Day 11 – Wednesday, May 18, 2011
The final day of our tour! It is hard to believe that I have been with this group for 11 days looking at pipe organs all over Northern Germany. Our final day began in Verden, where we heard the 1916 Furtwaengler & Hammer organ in Sts. Maria & Caecilia Dom. The church’s foundation was laid in 1290, the building finally consecrated in 1490. The interior of the Dom is expansive. We first heard Tillmann Benfer play the 1968 Hillebrand organ, which is modeled after historic instruments, to a degree, and located towards the front of the church. Next he
moved to the gallery organ and finally, after a week of all German repertoire, we heard some Widor, the first movement of the Sixth Symphony, and it sounded wonderful on this romantic organ. Tillmann explained that there had been a lot of pressure to replace this fantastic instrument with another historic ‘early music’ organ, but the church went with the more economical plan of just releathering the pneumatic actions. The organ is a gem. I love all pipe organs, but the instruments to which I best relate are instruments built from the mid 19th century through the early 1930s.
We next heard our final Schnitger organ of the trip at in Ganderkesee at Sankt Cyprien & Cornelius. This instrument was built and quickly installed in 1699 while Schnitger’s people were installing another organ in the region. The instrument was fully restored in 2005. Harold Vogel gave an extensive demonstration of the organ and asked me to turn pages for the Bach Prelude and Fugue C. When I looked up at the case you could see Arp Schnitger’s name carved into the impost. Seeing and hearing these organs gives one goose bumps. We must remember that, due to changes imposed on many of the historic organs over time, there return to ‘original condition’ has involved quite a bit of ‘educated guesses’, but in the majority of instances, this work has been done by highly educated and talented builders in the past several decades. I do believe what we are hearing is very close to how the organs originally sounded.
Next we saw a new organ (2002)…built in the style of an early 17th century instrument…in Bremen’s Wallerkirche. I found this instrument pretty tedious and extreme. I can fully understand the use of an organ like this one installed at a University with many organs, but to recreate an organ like this in a worship space is something I don’t fully understand.
Walking into the Dom in Bremen I was immediately impressed with the building, which is immense, richly decorated, and ornate. Again revealing my preference for the ‘romantic sound’ I thought this organ to be one of the best I heard on the trip. During a short recital by students (playing arrangements by Straube of works by Buxtehude and Liszt), this organ’s tonal color impressed me, as imposing as anything Ernest Skinner had achieved in his Symphonic Organs. The organ isn’t original, as it didn’t escape the fanaticism of the extremists of the organ reform movement. But after many, sometimes controversial, discussions, Christian Scheffler (Frankfurt/Oder) was awarded the contract for a restoration, reconstruction and expansion. In 1993, the following plan was agreed upon: restoration of the Sauer organ as a 4-manual, electro-pneumatic instrument according to the original disposition. The internal structure of the organ was returned to that typical of Sauer. The neo-Gothic case of the previous organ was rebuilt above the existing chancel pedestal. Thomas Engler, a young organ student, magnificently demonstrated the the instrument for us and later gave me a tour of the inside of the organ – WOW! The group heard a recital on the small one-manual Silbermann organ in the Dom crypt. After this, Tobias Gravenhorst, the organist of the Dom, played Reger’s Sonata II (1st movement) on the Sauer – it was exquisite. With that grand romantic roar, our organ tour was over, except for the final dinner. Everyone had a fantastic time and no one got voted off the bus.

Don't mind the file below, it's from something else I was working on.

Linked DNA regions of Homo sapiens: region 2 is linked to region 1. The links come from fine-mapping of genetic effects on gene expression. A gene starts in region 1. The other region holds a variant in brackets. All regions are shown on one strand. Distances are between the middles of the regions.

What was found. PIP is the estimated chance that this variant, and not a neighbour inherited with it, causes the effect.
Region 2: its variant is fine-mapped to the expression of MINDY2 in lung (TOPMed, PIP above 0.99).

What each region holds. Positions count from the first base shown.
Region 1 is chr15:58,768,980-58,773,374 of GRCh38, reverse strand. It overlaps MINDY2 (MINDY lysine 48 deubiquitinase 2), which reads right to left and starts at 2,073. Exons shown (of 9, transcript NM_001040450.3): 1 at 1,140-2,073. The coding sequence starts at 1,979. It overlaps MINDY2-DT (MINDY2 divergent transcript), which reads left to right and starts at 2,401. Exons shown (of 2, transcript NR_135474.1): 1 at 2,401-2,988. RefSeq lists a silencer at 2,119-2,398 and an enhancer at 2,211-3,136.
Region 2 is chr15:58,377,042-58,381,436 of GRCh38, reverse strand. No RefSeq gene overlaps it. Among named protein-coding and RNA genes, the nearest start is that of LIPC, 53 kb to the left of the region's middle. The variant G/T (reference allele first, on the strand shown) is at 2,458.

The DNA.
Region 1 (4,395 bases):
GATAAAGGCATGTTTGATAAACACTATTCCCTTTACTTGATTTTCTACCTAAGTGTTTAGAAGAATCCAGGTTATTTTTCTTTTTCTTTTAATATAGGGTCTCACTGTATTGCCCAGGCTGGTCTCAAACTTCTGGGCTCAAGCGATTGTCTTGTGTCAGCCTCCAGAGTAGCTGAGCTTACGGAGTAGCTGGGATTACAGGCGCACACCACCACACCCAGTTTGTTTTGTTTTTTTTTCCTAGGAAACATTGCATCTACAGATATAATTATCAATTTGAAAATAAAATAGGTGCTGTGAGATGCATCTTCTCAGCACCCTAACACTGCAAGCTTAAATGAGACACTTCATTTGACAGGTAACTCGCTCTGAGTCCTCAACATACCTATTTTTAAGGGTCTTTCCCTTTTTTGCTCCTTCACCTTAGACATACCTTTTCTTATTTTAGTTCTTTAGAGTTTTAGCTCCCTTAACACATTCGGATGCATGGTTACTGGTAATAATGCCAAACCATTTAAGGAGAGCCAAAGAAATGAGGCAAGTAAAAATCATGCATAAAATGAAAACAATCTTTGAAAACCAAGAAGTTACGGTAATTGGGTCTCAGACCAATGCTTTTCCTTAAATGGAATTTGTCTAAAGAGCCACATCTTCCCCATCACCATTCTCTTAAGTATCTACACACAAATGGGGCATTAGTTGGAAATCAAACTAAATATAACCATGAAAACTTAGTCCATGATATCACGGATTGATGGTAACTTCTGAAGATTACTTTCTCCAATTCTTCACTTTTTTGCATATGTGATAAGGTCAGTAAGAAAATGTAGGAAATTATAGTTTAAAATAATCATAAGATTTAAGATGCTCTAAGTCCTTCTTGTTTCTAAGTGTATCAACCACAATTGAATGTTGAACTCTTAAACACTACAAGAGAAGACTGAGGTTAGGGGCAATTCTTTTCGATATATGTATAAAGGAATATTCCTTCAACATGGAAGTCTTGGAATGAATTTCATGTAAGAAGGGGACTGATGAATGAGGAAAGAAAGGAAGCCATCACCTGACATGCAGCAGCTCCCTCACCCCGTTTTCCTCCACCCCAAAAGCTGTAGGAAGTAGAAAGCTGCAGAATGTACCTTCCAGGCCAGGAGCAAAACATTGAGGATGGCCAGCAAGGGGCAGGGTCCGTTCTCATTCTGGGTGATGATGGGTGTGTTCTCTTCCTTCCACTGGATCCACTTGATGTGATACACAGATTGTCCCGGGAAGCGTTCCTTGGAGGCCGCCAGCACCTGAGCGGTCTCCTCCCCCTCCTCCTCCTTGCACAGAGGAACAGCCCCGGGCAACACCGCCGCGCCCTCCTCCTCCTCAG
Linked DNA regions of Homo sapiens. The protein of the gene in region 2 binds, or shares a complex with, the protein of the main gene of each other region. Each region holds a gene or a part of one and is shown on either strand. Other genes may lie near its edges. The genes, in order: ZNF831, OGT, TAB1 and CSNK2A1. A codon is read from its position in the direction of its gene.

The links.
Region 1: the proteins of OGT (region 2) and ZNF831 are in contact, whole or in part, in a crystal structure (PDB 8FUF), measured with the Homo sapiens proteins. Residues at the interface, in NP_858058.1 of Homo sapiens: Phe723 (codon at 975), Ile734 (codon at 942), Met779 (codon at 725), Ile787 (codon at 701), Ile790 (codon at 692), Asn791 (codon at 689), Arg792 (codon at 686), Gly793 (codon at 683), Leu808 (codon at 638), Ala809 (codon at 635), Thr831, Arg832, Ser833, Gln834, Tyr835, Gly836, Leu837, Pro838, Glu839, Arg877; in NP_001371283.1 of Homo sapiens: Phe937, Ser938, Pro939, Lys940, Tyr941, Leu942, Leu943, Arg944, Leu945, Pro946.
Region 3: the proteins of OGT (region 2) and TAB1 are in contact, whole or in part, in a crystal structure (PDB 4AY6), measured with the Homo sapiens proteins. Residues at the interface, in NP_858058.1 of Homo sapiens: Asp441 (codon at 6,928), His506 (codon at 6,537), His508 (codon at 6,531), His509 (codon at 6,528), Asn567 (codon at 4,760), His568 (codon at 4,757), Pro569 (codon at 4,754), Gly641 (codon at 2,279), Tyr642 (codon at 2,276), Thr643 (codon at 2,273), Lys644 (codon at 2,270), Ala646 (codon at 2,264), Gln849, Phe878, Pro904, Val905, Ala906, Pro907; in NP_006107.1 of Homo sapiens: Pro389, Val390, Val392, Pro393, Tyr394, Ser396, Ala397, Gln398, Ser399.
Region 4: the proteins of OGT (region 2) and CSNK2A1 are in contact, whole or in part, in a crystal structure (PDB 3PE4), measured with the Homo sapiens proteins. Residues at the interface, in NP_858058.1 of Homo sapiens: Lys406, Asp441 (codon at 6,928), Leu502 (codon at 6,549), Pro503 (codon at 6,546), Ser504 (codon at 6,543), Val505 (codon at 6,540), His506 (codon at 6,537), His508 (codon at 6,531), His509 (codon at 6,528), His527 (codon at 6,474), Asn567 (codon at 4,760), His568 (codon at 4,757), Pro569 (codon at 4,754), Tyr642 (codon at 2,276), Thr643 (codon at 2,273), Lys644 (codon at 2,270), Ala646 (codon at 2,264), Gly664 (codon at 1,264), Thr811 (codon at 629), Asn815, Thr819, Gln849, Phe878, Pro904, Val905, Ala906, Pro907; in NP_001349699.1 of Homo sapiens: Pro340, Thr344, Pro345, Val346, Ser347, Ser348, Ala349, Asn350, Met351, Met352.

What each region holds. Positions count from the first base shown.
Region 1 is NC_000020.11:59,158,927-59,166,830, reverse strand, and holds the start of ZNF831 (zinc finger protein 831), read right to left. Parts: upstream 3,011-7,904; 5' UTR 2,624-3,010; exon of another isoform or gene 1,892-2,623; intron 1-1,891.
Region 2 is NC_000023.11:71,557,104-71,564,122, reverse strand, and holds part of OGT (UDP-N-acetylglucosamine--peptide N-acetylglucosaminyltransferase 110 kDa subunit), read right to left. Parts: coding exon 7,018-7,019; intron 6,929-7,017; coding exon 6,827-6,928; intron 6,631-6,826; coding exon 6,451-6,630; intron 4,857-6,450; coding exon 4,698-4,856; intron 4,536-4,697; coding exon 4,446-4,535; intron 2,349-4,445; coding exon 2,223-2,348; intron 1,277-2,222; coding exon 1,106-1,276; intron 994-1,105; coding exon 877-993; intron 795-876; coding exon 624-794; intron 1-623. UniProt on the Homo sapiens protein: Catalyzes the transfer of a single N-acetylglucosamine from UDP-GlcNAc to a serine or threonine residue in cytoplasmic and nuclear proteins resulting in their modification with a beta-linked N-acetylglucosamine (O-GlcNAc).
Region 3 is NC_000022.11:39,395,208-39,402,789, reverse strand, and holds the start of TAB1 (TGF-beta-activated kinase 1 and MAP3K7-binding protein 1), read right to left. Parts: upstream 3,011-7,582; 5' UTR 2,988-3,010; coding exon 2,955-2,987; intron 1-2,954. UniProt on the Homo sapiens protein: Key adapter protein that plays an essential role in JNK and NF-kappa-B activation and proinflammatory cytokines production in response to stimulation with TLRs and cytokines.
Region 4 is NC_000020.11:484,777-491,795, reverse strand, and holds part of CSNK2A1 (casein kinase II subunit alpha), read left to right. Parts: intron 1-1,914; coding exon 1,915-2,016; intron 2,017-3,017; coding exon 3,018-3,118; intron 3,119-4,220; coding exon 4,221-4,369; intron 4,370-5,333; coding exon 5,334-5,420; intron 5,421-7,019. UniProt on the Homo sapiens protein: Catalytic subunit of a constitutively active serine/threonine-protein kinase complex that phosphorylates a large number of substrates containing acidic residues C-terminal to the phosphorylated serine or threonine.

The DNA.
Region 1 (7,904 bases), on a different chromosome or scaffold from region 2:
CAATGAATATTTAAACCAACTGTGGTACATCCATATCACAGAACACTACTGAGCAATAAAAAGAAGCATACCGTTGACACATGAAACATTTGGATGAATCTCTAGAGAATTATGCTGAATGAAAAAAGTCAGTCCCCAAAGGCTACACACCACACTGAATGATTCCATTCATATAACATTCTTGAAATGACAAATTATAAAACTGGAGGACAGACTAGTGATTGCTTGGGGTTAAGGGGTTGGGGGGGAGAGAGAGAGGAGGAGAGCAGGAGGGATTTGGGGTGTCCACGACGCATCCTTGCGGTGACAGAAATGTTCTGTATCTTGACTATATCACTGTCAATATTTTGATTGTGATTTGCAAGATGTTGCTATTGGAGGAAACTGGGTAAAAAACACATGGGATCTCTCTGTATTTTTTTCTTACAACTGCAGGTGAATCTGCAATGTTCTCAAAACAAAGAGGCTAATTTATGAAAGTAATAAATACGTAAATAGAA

We all went back to the hotel and changed, our bus driver left us and took the bus back to Hamburg. We all met in the lobby and took 15 or so cabs to our final dinner at a restaurant in the city park. There were many toasts made, and much flowing wine. I think (hope) everyone had a fantastic time, and the group got along very well with each other. We all returned to the hotel and I crashed, totally exhausted. The next morning I got up, had breakfast with the group, shared a lot of long goodbyes, and watched the transfer bus pull out to take the majority of them to the airport. However, my next stop was Cologne, by train, for a short visit with my recording-engineer friend Christoph Frommen.
It was a great tour, with many valuable insights gained.
A job well done, Michael Barone! Producer of Pipe Dreams on American Media